the mind is a really weird instrument--it has the endless capacity to hold drawers full of pointless info (for instance, i can still name the entire roster of the 1986 World Champion Mets and tell you who won the Best Oscar Picture since 1972...i know, totally useless!)...but remember how to calculate a regression and the core economic theories of supply & demand--both, core subjects i took in college?--nope, barely recall a thing. the brain, like any muscle, needs exercise—we need to constantly feed it with intellectual energy or its becomes stale and lackluster. more than six years removed, 2005 marked my returned to the classroom. Finally, I was going to give my brain the workout it deserved. And now, more than i ever was in my four years as an undergrad, I was excited to read, write papers, do problem sets, and just plain learn. back in college, i used to skip statistics class. now, i totally geek out and can't wait to see how lectures translate into real world applications. It’s refreshing to acquire new skills, engage in intelligent conversation, and write in prose and not bullet points. sue me, i'm a born-again nerd.

6. If Memory Served Me Right, then I would Remember…
i refuse to believe that i'm at an age where not remembering the past eight hours of my life should be a regular occurrence...right??? i mean, that just doesn't make sense, unless...

7. ...So Don't Drink (Alcohol) on an Empty Stomach ...
oh yea, whoops. this is one of my BIG lessons learned from 2005. i mean, two times is a coincidence, three times is a four times blacking out due to drinking too much on an empty stomach means...what? a problem? FINE! i'm not the marathon drinker i used to be (sure, going out five times a week at 22 will push your tolerance up, but i guess age and tolerance are inversely related) should I resolve this? Well, i'm not gonna sign myself up for AA just yet. Instead, I’ll drink by this new personal rule: before imbibing cocktails, eat a Real Meal. Sure, I guess i should just drink less...but C'MON! that's like asking a bear to give up honey.

8. A Good Friend Will Yell At You
real friends will listen intently to you and offer sage advice on anything and everything. however, a really GOOD friend will yell at you, call you out on your bullshit and tell you the Awful Truth like you're acting like a bitch or you look God-awful in those jeans...sometimes it hurts ( i know my eardrums surely do), but it the best kind of friendship and makes you a better person (hopefully) ;)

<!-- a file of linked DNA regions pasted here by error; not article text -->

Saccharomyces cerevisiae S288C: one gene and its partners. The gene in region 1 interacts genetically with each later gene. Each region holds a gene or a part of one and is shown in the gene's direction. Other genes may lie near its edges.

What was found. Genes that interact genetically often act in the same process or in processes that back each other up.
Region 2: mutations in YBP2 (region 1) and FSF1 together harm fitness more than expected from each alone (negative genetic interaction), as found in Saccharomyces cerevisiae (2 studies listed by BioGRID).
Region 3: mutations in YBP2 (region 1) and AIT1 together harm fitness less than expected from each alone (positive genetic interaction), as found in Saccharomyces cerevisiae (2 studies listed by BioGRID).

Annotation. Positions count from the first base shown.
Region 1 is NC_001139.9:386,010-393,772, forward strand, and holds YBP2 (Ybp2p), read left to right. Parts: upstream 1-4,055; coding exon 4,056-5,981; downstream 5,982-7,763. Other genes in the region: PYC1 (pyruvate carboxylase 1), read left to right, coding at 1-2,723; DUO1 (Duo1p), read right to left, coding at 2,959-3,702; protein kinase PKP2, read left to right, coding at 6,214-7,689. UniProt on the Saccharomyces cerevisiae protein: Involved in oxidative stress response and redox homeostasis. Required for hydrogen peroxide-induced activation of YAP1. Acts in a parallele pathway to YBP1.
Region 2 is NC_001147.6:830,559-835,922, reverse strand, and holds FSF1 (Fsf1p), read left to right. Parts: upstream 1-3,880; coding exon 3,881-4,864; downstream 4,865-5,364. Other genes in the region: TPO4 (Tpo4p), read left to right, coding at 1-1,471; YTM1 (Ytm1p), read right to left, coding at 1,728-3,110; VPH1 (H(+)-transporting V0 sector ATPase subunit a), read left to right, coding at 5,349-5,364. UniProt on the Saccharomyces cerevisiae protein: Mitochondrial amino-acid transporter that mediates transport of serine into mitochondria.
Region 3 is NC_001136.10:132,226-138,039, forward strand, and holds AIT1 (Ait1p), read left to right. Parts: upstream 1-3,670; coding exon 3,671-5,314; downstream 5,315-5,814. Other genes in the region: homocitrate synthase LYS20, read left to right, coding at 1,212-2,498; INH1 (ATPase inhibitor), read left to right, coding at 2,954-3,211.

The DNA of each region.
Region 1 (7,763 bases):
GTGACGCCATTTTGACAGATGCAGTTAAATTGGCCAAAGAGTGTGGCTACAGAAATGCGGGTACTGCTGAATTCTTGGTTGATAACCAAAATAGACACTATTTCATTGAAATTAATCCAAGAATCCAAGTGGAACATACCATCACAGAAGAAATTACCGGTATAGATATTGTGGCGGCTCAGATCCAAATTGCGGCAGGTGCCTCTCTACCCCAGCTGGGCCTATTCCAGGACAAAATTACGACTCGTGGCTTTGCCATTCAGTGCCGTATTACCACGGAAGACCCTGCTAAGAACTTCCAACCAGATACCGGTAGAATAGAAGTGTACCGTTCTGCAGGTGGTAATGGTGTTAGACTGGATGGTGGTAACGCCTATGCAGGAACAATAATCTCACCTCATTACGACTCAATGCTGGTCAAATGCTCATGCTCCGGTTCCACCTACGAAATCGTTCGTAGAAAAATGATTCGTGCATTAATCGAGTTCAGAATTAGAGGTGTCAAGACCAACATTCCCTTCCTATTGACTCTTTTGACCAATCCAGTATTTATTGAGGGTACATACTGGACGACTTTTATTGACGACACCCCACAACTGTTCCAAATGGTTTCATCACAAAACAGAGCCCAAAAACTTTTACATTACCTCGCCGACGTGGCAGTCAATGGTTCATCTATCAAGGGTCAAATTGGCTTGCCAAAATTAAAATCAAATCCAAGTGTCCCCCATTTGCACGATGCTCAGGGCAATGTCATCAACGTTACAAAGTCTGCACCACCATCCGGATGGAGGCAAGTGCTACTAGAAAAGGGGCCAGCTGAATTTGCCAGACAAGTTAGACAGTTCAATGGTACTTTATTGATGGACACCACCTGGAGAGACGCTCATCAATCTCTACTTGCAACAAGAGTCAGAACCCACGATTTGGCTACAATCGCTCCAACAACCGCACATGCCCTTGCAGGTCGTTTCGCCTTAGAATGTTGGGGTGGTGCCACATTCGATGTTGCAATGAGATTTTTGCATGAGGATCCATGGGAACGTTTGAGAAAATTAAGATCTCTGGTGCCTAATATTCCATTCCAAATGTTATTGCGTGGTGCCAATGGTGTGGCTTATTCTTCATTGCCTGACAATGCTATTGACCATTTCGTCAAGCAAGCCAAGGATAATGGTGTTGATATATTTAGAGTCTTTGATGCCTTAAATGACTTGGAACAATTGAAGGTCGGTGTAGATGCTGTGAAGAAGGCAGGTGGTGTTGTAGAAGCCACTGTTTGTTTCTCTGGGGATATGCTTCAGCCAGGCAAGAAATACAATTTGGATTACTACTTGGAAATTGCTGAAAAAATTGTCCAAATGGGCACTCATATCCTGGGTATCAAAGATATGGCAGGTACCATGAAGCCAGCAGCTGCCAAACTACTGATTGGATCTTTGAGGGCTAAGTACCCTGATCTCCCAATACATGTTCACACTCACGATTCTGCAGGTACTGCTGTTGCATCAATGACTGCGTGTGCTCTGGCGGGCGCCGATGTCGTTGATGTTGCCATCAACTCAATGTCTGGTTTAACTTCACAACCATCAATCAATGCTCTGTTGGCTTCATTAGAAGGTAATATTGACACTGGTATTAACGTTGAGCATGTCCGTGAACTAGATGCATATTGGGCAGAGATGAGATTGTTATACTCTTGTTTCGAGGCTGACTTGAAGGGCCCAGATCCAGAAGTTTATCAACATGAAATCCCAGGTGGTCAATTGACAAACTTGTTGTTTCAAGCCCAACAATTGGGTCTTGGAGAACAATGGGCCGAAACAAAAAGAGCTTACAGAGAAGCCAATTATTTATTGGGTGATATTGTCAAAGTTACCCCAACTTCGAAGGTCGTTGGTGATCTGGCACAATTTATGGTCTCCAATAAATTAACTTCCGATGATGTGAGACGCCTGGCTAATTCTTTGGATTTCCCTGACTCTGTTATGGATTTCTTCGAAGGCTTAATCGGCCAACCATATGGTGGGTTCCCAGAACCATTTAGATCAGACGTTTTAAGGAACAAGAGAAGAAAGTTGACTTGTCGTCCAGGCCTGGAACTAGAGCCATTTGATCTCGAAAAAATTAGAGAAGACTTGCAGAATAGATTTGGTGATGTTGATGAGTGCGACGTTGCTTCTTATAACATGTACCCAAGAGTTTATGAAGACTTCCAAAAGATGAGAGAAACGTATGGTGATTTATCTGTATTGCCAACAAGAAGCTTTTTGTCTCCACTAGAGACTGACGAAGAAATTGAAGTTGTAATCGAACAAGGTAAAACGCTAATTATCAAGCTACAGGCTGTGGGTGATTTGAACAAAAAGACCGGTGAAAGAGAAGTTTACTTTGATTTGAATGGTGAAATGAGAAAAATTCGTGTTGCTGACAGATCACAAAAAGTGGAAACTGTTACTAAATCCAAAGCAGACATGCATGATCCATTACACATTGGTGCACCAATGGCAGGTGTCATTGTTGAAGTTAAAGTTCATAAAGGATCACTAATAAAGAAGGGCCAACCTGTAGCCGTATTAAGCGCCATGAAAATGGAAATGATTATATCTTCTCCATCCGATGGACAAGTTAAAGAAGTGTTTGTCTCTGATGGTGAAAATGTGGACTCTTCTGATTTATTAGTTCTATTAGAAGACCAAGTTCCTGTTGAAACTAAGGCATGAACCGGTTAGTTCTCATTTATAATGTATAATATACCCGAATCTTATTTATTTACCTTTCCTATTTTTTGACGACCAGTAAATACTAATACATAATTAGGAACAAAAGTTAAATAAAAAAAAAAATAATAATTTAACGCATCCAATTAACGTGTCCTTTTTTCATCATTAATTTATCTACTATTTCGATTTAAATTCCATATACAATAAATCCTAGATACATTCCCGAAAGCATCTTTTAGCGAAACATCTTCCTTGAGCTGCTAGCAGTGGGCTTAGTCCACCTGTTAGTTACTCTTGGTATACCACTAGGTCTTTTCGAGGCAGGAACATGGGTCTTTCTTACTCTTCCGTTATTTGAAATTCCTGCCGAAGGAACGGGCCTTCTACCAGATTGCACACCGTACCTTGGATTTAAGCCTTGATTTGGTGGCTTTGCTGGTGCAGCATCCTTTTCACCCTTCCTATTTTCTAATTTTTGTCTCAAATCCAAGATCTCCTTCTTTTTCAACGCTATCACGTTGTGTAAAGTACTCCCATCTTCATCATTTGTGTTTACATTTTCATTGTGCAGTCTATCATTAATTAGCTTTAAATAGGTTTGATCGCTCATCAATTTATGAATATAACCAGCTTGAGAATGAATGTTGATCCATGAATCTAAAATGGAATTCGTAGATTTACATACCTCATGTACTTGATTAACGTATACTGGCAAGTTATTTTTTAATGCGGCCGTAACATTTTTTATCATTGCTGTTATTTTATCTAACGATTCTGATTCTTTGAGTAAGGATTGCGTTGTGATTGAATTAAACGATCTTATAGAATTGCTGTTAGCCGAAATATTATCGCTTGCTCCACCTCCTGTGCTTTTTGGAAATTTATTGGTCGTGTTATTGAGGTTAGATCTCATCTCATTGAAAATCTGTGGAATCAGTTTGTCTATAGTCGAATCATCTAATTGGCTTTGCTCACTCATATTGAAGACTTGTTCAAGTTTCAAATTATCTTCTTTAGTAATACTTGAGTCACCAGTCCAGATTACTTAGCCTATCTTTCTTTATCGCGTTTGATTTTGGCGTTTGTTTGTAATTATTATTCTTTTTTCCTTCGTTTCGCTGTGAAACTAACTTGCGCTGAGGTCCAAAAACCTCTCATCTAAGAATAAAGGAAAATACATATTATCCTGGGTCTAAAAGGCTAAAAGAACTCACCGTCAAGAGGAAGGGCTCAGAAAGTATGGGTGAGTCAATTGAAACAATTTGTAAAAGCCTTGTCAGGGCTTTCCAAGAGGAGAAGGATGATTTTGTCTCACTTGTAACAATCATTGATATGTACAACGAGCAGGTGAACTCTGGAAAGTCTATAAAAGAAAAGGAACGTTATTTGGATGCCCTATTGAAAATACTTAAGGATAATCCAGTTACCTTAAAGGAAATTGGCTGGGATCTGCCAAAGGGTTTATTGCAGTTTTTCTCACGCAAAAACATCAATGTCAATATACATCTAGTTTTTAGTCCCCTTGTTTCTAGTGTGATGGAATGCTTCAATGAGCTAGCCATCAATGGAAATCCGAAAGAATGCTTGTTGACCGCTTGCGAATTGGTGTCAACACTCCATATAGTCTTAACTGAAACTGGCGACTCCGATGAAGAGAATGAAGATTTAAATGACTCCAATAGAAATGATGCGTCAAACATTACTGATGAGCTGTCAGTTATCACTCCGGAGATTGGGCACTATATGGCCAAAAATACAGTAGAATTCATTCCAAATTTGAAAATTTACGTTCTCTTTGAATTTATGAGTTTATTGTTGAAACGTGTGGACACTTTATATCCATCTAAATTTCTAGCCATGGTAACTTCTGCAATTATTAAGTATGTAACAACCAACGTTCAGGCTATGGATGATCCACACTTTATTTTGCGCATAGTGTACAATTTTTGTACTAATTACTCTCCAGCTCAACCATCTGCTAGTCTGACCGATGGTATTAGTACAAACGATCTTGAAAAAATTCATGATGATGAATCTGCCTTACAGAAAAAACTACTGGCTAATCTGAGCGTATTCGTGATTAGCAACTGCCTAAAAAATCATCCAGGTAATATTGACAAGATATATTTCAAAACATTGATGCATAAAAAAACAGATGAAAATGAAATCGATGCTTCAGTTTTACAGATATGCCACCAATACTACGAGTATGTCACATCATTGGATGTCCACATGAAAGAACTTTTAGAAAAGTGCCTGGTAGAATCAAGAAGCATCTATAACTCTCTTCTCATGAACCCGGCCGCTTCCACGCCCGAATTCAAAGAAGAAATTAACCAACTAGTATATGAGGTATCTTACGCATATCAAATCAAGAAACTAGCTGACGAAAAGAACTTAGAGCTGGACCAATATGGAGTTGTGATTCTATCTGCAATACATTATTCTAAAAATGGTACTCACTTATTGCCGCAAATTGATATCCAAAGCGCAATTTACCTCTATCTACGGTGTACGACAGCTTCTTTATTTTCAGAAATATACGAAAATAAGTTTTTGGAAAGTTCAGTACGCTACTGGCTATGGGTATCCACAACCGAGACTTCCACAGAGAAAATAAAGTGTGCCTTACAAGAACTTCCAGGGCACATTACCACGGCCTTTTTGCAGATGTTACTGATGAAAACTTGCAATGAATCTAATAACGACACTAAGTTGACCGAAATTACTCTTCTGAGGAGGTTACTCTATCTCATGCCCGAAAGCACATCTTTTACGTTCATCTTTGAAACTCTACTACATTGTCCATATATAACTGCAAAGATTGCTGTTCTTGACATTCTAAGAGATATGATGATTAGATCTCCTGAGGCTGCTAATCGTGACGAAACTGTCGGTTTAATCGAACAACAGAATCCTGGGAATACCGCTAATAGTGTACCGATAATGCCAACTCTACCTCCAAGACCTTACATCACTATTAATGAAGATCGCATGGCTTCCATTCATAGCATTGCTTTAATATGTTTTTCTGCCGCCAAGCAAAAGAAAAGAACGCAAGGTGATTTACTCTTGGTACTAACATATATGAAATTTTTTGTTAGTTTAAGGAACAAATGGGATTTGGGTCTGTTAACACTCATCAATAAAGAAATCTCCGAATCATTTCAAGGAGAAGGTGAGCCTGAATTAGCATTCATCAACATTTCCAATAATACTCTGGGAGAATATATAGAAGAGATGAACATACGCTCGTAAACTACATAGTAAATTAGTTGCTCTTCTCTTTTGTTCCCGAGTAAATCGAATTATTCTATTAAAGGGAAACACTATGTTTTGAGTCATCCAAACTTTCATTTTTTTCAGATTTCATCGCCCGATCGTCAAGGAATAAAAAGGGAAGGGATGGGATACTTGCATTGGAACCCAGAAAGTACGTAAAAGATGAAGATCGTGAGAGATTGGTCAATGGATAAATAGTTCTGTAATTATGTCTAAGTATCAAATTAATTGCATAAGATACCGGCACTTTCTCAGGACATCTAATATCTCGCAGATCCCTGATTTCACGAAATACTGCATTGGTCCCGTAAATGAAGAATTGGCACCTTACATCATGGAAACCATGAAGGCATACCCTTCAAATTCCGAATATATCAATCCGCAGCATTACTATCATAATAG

9. Sleep is an under-rated recreational activity
2005 was the year i learned the value of sleep. not much rivals it...except maybe sex...but even then it may be a close call. five years ago, i use to survive on less than five hours of sleep per day...i blame NYC, restlessness, cocktails, and sunny days. now, i relish those rare moments where i can sleep for 12 hours and not feel guilty about it. Zzz…

10. Understand what excites you, and go after it
the most important lesson i've learned: never give up on the things that move you because you'll never forgive yourself. more than four years ago, i had that "a-ha" moment--where this light went off in my head and i understood exactly what i was passionate about. for me, I want to contribute to the urban education reform movement and every new change I made in my career since then was a change towards fulfilling that passion. There were many detours, wrong turns, stalled moments, and times when I was ready to give up and just surrender to where the money was…fortunately, I persisted and forced myself to listen to the voices nagging at me—including those of some good friends and mentors who have both nourished and encouraged me to achieve my goals. There is still a lot for me to do to get to where I want to be, but just knowing I’m pursuing it makes all the difference.

So Happy Belated 2006! Can’t wait to see what I learn from you this year…